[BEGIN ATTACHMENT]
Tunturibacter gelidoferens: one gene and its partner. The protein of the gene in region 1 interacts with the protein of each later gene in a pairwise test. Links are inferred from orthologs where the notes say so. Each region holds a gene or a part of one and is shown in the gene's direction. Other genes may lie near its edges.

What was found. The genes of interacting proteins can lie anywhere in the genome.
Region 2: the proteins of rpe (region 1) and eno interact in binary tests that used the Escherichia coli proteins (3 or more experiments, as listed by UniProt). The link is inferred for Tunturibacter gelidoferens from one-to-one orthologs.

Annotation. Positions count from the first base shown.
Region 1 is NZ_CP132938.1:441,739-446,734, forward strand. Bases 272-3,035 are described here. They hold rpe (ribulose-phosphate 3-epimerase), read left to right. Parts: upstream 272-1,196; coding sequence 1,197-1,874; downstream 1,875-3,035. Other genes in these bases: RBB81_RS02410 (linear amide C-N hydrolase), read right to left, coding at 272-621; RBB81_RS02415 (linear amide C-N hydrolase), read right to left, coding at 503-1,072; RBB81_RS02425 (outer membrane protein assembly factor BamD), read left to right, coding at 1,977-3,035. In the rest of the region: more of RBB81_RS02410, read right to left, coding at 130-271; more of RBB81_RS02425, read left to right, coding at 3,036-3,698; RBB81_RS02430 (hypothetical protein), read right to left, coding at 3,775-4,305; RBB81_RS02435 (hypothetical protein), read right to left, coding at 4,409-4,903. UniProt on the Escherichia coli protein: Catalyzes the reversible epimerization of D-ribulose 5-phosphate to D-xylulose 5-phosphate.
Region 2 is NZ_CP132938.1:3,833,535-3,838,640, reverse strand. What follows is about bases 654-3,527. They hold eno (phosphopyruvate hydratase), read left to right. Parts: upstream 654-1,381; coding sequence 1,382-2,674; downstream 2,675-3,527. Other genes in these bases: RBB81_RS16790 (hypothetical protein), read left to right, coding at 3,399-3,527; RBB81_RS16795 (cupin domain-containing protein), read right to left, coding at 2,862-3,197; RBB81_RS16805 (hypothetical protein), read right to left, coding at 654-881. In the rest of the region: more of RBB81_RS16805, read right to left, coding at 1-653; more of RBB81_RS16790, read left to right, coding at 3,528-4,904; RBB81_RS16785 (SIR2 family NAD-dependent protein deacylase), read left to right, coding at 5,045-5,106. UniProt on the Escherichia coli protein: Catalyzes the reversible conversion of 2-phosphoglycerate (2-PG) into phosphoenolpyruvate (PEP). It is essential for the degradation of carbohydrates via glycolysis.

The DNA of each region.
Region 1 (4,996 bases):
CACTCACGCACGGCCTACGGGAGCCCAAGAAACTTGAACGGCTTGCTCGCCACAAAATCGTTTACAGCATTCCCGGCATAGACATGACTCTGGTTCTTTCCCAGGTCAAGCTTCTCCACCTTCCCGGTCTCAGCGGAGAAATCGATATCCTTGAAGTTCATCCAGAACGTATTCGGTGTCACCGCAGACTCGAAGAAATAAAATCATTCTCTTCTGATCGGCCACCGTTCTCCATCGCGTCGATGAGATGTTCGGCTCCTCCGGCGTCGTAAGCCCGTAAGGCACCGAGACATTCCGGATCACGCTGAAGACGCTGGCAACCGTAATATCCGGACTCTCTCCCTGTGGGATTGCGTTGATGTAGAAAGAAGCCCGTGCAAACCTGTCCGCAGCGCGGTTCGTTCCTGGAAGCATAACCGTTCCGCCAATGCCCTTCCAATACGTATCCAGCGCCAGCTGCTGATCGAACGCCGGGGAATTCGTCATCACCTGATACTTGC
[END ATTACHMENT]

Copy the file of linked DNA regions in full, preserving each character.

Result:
Tunturibacter gelidoferens: one gene and its partner. The protein of the gene in region 1 interacts with the protein of each later gene in a pairwise test. Links are inferred from orthologs where the notes say so. Each region holds a gene or a part of one and is shown in the gene's direction. Other genes may lie near its edges.

What was found. The genes of interacting proteins can lie anywhere in the genome.
Region 2: the proteins of rpe (region 1) and eno interact in binary tests that used the Escherichia coli proteins (3 or more experiments, as listed by UniProt). The link is inferred for Tunturibacter gelidoferens from one-to-one orthologs.

Annotation. Positions count from the first base shown.
Region 1 is NZ_CP132938.1:441,739-446,734, forward strand. Bases 272-3,035 are described here. They hold rpe (ribulose-phosphate 3-epimerase), read left to right. Parts: upstream 272-1,196; coding sequence 1,197-1,874; downstream 1,875-3,035. Other genes in these bases: RBB81_RS02410 (linear amide C-N hydrolase), read right to left, coding at 272-621; RBB81_RS02415 (linear amide C-N hydrolase), read right to left, coding at 503-1,072; RBB81_RS02425 (outer membrane protein assembly factor BamD), read left to right, coding at 1,977-3,035. In the rest of the region: more of RBB81_RS02410, read right to left, coding at 130-271; more of RBB81_RS02425, read left to right, coding at 3,036-3,698; RBB81_RS02430 (hypothetical protein), read right to left, coding at 3,775-4,305; RBB81_RS02435 (hypothetical protein), read right to left, coding at 4,409-4,903. UniProt on the Escherichia coli protein: Catalyzes the reversible epimerization of D-ribulose 5-phosphate to D-xylulose 5-phosphate.
Region 2 is NZ_CP132938.1:3,833,535-3,838,640, reverse strand. What follows is about bases 654-3,527. They hold eno (phosphopyruvate hydratase), read left to right. Parts: upstream 654-1,381; coding sequence 1,382-2,674; downstream 2,675-3,527. Other genes in these bases: RBB81_RS16790 (hypothetical protein), read left to right, coding at 3,399-3,527; RBB81_RS16795 (cupin domain-containing protein), read right to left, coding at 2,862-3,197; RBB81_RS16805 (hypothetical protein), read right to left, coding at 654-881. In the rest of the region: more of RBB81_RS16805, read right to left, coding at 1-653; more of RBB81_RS16790, read left to right, coding at 3,528-4,904; RBB81_RS16785 (SIR2 family NAD-dependent protein deacylase), read left to right, coding at 5,045-5,106. UniProt on the Escherichia coli protein: Catalyzes the reversible conversion of 2-phosphoglycerate (2-PG) into phosphoenolpyruvate (PEP). It is essential for the degradation of carbohydrates via glycolysis.

The DNA of each region.
Region 1 (4,996 bases):
CACTCACGCACGGCCTACGGGAGCCCAAGAAACTTGAACGGCTTGCTCGCCACAAAATCGTTTACAGCATTCCCGGCATAGACATGACTCTGGTTCTTTCCCAGGTCAAGCTTCTCCACCTTCCCGGTCTCAGCGGAGAAATCGATATCCTTGAAGTTCATCCAGAACGTATTCGGTGTCACCGCAGACTCGAAGAAATAAAATCATTCTCTTCTGATCGGCCACCGTTCTCCATCGCGTCGATGAGATGTTCGGCTCCTCCGGCGTCGTAAGCCCGTAAGGCACCGAGACATTCCGGATCACGCTGAAGACGCTGGCAACCGTAATATCCGGACTCTCTCCCTGTGGGATTGCGTTGATGTAGAAAGAAGCCCGTGCAAACCTGTCCGCAGCGCGGTTCGTTCCTGGAAGCATAACCGTTCCGCCAATGCCCTTCCAATACGTATCCAGCGCCAGCTGCTGATCGAACGCCGGGGAATTCGTCATCACCTGATACTTGC